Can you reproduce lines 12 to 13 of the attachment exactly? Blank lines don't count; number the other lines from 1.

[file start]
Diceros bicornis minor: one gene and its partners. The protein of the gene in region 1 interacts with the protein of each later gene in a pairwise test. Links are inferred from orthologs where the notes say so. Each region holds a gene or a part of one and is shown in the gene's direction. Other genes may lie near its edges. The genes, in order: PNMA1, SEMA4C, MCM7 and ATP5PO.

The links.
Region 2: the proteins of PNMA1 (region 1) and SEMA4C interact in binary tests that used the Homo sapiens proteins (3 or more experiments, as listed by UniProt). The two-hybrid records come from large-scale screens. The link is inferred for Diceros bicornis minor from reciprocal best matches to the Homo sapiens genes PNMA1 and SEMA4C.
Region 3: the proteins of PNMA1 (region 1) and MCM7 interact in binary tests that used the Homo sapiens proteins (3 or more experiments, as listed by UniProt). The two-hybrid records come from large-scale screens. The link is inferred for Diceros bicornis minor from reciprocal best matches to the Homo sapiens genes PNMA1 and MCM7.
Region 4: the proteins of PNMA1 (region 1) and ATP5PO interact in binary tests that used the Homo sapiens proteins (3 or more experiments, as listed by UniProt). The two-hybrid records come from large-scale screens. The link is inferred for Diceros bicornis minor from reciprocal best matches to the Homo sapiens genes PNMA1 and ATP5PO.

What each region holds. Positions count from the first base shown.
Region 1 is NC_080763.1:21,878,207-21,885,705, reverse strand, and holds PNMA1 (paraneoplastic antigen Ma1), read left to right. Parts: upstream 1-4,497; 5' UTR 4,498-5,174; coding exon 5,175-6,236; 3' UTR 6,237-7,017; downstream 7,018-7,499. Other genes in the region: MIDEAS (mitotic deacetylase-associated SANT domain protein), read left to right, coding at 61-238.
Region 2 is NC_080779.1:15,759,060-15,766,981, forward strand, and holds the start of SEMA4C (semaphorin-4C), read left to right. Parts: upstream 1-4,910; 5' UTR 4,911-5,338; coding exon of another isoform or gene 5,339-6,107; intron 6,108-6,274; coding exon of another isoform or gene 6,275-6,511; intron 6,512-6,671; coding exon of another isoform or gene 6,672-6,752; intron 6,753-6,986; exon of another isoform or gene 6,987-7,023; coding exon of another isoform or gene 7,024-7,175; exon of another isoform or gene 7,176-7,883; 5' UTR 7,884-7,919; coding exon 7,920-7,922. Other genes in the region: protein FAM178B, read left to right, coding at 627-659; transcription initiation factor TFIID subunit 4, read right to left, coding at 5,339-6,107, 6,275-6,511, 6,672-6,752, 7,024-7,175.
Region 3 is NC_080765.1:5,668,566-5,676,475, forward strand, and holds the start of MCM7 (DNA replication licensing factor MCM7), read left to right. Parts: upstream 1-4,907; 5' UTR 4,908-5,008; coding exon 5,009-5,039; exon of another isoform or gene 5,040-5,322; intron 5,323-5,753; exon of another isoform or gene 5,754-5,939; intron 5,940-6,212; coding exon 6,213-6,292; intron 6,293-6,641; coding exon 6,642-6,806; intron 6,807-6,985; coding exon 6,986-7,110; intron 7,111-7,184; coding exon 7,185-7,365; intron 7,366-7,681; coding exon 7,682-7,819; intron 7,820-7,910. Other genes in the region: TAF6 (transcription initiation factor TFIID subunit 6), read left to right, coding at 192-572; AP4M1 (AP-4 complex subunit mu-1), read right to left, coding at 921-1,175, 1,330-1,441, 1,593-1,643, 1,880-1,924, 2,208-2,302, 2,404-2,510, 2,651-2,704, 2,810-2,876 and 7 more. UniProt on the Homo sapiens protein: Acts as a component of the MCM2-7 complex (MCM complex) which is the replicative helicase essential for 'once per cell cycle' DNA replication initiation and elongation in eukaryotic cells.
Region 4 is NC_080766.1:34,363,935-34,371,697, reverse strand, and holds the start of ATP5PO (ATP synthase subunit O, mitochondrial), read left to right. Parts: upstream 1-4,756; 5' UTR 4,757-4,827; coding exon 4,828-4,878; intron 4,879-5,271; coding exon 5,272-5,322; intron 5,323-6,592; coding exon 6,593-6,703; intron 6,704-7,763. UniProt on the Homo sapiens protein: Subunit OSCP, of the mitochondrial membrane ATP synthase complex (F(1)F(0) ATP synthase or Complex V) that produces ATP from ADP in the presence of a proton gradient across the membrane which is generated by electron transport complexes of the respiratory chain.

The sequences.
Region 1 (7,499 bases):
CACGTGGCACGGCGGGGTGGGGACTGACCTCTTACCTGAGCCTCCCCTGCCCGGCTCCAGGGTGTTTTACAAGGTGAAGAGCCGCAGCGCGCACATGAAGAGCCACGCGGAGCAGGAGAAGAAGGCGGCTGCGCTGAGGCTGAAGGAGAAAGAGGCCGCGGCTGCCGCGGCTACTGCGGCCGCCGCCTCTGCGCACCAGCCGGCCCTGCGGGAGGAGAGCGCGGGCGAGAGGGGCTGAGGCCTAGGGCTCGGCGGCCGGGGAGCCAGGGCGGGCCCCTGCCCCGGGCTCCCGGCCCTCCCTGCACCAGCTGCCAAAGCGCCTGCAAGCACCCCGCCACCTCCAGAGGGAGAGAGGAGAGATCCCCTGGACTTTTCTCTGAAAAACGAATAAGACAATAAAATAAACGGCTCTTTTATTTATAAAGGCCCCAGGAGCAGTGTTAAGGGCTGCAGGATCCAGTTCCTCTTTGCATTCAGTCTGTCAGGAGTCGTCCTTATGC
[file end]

Region 1 (7,499 bases):
CACGTGGCACGGCGGGGTGGGGACTGACCTCTTACCTGAGCCTCCCCTGCCCGGCTCCAGGGTGTTTTACAAGGTGAAGAGCCGCAGCGCGCACATGAAGAGCCACGCGGAGCAGGAGAAGAAGGCGGCTGCGCTGAGGCTGAAGGAGAAAGAGGCCGCGGCTGCCGCGGCTACTGCGGCCGCCGCCTCTGCGCACCAGCCGGCCCTGCGGGAGGAGAGCGCGGGCGAGAGGGGCTGAGGCCTAGGGCTCGGCGGCCGGGGAGCCAGGGCGGGCCCCTGCCCCGGGCTCCCGGCCCTCCCTGCACCAGCTGCCAAAGCGCCTGCAAGCACCCCGCCACCTCCAGAGGGAGAGAGGAGAGATCCCCTGGACTTTTCTCTGAAAAACGAATAAGACAATAAAATAAACGGCTCTTTTATTTATAAAGGCCCCAGGAGCAGTGTTAAGGGCTGCAGGATCCAGTTCCTCTTTGCATTCAGTCTGTCAGGAGTCGTCCTTATGC